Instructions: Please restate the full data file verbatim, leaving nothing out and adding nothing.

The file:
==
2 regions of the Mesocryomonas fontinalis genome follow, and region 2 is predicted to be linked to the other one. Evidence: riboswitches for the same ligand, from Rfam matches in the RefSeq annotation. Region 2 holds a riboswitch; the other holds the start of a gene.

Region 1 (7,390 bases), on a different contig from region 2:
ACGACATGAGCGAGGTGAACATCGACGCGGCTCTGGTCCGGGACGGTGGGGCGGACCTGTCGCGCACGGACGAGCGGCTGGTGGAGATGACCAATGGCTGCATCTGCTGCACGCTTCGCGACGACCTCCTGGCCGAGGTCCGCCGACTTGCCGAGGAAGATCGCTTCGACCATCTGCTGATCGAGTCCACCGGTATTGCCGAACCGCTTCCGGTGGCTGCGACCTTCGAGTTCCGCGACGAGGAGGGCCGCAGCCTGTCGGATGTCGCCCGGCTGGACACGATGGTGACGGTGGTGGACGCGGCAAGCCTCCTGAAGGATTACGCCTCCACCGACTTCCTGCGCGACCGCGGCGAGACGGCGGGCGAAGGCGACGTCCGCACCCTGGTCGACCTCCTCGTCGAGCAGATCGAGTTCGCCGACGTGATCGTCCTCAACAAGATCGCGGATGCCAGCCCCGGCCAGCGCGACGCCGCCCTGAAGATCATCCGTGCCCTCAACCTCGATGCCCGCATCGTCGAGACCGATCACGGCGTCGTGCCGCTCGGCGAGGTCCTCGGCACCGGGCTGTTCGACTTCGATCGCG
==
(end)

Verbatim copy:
2 regions of the Mesocryomonas fontinalis genome follow, and region 2 is predicted to be linked to the other one. Evidence: riboswitches for the same ligand, from Rfam matches in the RefSeq annotation. Region 2 holds a riboswitch; the other holds the start of a gene.

Region 1 (7,390 bases), on a different contig from region 2:
ACGACATGAGCGAGGTGAACATCGACGCGGCTCTGGTCCGGGACGGTGGGGCGGACCTGTCGCGCACGGACGAGCGGCTGGTGGAGATGACCAATGGCTGCATCTGCTGCACGCTTCGCGACGACCTCCTGGCCGAGGTCCGCCGACTTGCCGAGGAAGATCGCTTCGACCATCTGCTGATCGAGTCCACCGGTATTGCCGAACCGCTTCCGGTGGCTGCGACCTTCGAGTTCCGCGACGAGGAGGGCCGCAGCCTGTCGGATGTCGCCCGGCTGGACACGATGGTGACGGTGGTGGACGCGGCAAGCCTCCTGAAGGATTACGCCTCCACCGACTTCCTGCGCGACCGCGGCGAGACGGCGGGCGAAGGCGACGTCCGCACCCTGGTCGACCTCCTCGTCGAGCAGATCGAGTTCGCCGACGTGATCGTCCTCAACAAGATCGCGGATGCCAGCCCCGGCCAGCGCGACGCCGCCCTGAAGATCATCCGTGCCCTCAACCTCGATGCCCGCATCGTCGAGACCGATCACGGCGTCGTGCCGCTCGGCGAGGTCCTCGGCACCGGGCTGTTCGACTTCGATCGCG